The important introduction is written with Stirling’s characteristic wry humour and I found it (perhaps being a Methodist) really delightful. I quote about the Central African Mission: ‘Born of the Oxford Movement in the Church of England, but brought to birth oddly enough by a dour Presbyterian, David Livingstone, it professed to be bringing the Catholic Faith to Africa, yet had definitely no connection with or submission to the Holy See of Rome. It just went its own unique way, with its own theology in which, admittedly, no major heresy could be demonstrated and in the end subsided rather lamely into the arms of the Society for the Propagation of the Gospel, where it quietly lost its identity and its own peculiar ecclesiastical position, but left an extensive African church based on the same’. Needless to say Stirling transferred to the Roman Catholic Church in 1949, after going to Tanganyika in 1935 under the CAM (UMCA).

The ‘Heroes’ he writes about are: William C Porter, Frederick W Stokes, Clara Munro, Edith Shelley, Donald Parsons, Robert Neil Russell and Robin Lamburn. All of them died and are buried in Tanzania. Two, at least, are ‘saints’; one a martyr and two pioneers in the treatment of leprosy. ‘Lived very simply and worked tirelessly’ can describe them all but their stories are individual and remarkable.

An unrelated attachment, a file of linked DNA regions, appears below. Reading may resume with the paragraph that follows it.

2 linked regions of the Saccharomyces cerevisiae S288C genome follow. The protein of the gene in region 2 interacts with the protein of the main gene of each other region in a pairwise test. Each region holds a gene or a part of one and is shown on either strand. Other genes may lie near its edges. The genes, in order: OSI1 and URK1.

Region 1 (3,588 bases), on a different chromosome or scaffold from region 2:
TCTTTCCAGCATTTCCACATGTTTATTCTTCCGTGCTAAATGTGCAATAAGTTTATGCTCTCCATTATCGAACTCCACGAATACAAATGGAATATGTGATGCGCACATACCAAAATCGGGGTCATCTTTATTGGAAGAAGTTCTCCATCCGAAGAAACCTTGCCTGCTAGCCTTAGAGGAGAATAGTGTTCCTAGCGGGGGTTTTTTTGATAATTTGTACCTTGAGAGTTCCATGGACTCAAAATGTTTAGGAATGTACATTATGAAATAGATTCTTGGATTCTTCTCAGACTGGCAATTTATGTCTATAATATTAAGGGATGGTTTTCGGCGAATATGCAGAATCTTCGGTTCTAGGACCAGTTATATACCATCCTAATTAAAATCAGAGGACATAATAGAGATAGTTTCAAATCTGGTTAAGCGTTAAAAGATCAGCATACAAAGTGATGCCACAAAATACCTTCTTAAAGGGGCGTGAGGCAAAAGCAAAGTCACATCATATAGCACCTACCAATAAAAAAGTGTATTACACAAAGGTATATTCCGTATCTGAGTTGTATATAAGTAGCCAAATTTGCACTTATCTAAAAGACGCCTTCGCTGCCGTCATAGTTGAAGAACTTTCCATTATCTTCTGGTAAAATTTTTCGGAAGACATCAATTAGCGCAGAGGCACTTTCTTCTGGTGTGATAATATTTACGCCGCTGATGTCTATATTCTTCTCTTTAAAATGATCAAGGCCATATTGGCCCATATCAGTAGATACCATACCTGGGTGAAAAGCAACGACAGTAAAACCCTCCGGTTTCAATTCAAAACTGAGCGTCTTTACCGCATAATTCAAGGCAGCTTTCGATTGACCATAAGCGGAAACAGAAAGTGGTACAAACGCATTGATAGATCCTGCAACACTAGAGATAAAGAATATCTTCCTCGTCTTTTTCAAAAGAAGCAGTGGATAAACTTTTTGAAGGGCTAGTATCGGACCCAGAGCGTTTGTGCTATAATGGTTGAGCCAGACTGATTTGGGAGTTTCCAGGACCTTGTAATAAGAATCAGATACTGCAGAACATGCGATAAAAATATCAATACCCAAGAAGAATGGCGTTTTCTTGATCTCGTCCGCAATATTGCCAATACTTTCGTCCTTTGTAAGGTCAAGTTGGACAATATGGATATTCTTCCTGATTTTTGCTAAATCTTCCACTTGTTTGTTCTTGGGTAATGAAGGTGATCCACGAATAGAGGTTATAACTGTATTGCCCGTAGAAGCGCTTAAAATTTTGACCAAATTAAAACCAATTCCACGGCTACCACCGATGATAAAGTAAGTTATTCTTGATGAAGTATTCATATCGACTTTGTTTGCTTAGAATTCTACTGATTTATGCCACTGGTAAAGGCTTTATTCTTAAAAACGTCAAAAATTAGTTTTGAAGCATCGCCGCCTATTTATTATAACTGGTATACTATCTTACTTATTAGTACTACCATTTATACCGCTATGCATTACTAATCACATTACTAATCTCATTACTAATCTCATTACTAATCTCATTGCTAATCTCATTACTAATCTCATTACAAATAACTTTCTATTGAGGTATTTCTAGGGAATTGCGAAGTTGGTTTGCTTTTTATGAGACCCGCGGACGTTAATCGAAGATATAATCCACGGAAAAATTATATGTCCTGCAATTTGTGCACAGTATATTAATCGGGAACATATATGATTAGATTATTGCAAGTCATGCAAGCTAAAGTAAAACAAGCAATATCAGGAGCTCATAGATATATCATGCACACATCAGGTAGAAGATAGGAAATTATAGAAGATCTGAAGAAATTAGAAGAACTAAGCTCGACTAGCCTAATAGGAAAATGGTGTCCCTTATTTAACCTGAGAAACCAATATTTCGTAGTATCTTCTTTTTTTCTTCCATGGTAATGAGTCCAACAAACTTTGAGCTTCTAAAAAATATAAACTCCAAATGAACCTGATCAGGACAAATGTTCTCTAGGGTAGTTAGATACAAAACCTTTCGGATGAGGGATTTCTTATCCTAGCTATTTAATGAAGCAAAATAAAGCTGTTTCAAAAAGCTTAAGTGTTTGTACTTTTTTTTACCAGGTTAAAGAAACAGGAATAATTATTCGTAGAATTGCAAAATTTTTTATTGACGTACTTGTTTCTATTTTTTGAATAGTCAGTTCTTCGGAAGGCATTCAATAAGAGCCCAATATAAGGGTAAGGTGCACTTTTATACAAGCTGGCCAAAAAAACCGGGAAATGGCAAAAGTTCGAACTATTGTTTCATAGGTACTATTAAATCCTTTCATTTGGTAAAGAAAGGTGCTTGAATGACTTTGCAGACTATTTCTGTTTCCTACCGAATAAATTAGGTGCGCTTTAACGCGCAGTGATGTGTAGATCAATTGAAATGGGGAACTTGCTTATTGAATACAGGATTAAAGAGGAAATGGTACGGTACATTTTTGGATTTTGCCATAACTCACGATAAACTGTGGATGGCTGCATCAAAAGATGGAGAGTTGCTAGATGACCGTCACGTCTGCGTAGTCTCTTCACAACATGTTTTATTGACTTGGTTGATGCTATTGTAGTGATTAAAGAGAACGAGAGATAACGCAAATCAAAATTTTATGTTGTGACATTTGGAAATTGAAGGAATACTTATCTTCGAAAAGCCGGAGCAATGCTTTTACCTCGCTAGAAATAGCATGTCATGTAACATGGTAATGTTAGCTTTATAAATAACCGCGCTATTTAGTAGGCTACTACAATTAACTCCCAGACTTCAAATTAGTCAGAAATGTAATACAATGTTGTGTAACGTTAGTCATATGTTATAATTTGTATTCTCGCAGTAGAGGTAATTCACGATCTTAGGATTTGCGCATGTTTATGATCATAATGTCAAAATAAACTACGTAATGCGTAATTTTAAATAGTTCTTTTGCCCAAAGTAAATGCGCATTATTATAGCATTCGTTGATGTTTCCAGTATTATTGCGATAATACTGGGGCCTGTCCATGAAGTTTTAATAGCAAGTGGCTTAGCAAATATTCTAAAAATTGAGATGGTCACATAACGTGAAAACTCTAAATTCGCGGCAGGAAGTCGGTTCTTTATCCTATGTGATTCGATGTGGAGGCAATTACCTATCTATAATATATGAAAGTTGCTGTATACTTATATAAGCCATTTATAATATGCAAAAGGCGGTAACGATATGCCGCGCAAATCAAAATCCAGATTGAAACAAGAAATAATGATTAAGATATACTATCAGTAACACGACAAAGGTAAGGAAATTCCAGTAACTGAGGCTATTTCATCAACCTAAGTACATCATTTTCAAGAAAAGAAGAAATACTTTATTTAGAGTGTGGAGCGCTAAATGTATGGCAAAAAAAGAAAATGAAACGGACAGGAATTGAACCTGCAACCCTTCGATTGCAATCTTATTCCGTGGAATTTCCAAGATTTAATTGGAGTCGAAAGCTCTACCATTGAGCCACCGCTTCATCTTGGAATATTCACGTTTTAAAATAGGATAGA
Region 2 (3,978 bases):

Stirling is known to us, of course, for his many, many achievements in the medical field in Tanzania from 1935 onwards. In 1958 he became an MP and from 1975-80 was Minister of Health. He was responsible for introducing Scouting to Southern Tanzania and became Chief Scout in 1962. All this can be read about in the books mentioned earlier. After retirement he continued with voluntary activities in the cause of health. But he says, at the end of his 1987 autobiography , You see I am still a missionary after all this’ and that, I guess, is why, ten years later, he has written the latest small valuable book.
Christine Lawrence

CHINESE AID AND AFRICAN DEVELOPMENT. Deborah Brautigam. St. Martins Press, New York. 1998.256 pages. $69.95.

Cambridge University Press. 1998. 336 pages. £40. 00 (hardback).
This book was rather critically reviewed by Eldryd Parry of the Tropical Health and Education Trust in ‘African Affairs’ Vo!. 98. No. 391. April 1999. Extracts from his review: